Photography by Lionel Samain
It would be fair to say that Lionel Samain got into photography by accident. He studied law, then decided to branch out into cinema instead (his first movie, a tribute to The Jazz Man, was selected for a number of festivals in both France and Belgium) before finally setting his sights on photography. And, even then, it was more out of sheer necessity than vocation: “Cinema wasn’t paying the bills. A lot of my friends worked as journalists, so I started going on assignments for them.”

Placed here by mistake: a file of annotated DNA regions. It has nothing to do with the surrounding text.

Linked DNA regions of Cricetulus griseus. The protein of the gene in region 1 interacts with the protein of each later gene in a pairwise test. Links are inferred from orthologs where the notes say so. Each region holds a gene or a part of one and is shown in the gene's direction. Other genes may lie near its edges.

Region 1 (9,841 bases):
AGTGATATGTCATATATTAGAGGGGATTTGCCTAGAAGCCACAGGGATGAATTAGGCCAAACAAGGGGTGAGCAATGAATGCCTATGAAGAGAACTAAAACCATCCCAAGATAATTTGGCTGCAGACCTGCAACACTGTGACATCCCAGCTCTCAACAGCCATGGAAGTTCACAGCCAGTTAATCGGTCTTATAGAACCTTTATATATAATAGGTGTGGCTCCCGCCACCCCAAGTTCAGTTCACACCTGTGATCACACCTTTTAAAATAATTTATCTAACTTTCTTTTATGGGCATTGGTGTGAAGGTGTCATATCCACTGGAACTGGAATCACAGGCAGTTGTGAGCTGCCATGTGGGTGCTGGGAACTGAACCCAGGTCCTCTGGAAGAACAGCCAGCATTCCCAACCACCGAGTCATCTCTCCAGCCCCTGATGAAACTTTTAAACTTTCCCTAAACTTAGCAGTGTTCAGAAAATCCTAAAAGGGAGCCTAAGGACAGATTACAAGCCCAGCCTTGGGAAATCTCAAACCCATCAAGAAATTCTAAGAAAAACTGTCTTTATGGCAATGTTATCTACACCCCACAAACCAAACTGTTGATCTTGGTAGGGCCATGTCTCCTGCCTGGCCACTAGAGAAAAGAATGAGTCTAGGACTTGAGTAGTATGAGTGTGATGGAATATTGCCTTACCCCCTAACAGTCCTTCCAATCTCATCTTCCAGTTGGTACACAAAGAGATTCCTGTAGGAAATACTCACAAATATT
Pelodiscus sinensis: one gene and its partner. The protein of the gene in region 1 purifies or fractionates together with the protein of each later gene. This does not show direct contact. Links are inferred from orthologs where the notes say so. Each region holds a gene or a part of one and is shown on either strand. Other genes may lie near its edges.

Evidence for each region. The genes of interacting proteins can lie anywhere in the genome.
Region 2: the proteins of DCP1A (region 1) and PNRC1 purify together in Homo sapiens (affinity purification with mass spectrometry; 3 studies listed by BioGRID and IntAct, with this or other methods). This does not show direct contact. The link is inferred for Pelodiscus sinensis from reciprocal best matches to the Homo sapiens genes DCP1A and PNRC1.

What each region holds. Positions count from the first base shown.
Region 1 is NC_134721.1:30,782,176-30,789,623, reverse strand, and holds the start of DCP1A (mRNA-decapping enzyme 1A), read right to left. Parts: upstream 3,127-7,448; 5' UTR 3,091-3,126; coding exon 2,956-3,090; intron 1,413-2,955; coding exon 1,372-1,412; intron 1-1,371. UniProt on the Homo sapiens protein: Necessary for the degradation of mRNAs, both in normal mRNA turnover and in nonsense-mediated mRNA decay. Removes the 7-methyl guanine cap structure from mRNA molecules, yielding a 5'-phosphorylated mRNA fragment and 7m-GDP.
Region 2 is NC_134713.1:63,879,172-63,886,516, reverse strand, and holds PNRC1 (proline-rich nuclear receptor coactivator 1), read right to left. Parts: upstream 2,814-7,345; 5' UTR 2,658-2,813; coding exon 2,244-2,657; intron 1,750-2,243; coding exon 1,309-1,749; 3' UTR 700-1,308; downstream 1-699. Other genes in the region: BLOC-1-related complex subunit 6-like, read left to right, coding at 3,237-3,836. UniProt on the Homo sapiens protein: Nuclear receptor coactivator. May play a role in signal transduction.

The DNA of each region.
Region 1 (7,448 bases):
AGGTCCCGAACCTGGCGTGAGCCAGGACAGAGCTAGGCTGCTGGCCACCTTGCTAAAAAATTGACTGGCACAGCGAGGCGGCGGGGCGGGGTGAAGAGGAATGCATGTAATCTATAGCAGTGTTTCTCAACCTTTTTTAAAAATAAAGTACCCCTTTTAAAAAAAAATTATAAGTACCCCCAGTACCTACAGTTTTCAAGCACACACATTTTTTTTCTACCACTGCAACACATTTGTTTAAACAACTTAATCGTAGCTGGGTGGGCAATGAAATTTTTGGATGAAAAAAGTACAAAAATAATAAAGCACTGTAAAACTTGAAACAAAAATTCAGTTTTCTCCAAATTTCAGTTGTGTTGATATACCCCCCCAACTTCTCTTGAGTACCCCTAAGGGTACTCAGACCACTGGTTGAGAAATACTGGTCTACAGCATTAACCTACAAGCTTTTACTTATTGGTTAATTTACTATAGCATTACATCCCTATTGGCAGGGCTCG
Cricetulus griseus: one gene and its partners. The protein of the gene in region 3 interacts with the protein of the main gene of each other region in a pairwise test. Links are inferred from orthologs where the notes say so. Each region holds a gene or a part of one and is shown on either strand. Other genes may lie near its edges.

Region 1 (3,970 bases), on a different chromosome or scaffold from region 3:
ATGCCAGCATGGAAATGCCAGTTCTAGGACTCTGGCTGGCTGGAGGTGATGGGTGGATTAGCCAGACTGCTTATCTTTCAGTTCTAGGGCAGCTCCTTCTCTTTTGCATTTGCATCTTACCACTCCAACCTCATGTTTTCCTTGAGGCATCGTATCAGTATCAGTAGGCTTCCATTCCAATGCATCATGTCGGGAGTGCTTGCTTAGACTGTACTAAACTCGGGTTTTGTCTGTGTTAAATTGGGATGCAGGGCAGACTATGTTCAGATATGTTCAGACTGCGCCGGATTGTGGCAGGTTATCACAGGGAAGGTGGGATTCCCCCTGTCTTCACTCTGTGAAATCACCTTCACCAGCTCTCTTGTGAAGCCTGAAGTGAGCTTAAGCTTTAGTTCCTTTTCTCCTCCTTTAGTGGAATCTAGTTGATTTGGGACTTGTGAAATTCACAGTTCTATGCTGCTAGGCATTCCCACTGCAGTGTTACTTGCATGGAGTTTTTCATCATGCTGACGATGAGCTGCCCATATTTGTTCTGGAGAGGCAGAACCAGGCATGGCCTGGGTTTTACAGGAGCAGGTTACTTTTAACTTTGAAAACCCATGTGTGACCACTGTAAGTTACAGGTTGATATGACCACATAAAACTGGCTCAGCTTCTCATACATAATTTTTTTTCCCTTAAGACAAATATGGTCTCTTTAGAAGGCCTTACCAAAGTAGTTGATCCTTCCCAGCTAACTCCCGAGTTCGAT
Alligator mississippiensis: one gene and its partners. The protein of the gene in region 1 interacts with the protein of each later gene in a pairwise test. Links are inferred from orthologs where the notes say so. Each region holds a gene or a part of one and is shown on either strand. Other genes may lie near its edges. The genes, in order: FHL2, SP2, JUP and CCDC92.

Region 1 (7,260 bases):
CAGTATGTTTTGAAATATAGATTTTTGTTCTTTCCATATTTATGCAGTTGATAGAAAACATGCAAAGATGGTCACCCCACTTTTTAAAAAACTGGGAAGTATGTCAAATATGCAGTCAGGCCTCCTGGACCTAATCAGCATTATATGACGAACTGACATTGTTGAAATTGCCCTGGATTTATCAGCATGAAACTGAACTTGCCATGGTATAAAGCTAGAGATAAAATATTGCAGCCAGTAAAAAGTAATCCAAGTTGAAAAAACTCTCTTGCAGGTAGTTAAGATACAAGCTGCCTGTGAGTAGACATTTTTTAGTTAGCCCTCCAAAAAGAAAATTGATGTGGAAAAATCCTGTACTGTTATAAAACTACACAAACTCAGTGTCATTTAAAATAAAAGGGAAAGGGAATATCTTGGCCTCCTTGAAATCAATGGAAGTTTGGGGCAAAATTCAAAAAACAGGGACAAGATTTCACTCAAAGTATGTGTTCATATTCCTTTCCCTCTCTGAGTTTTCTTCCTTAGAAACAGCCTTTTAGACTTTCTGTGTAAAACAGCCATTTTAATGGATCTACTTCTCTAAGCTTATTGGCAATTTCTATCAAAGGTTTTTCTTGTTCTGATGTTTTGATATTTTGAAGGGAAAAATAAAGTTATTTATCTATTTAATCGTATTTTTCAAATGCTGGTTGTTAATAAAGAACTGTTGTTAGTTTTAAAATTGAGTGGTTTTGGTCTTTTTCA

One thing leading to another, the Belgian-born, self-taught photographer quickly found himself doing portraiture, finally then taking up fashion photography in the shape of magazine editorials and advertising campaigns. His approach is clearly informed by his early obsession with cinema, although his overall aesthetic is shaped by his own personality – timid, somewhat tormented (“My wife always says I’m a tormented artist.”) and restrained. “I find it harder when I’m given complete free reign over a shoot’s artistic direction,” he says in between two long drags on his cigarette, “I work better when given some boundaries to work within.” Not one to be pigeonholed, Lionel’s photographs retain a certain mysticism to them, one which he clearly entertains through a continuous re- evaluation of his work. Indeed, despite having honed his singular technique of shooting against a backdrop of projected imagery – one which has defined his work ever since – he felt confident enough to set it aside for a while in order to avoid any categorisation. His clearly is an approach to photography that comes from the gut, an extension of his own self: cerebral, intense and painful.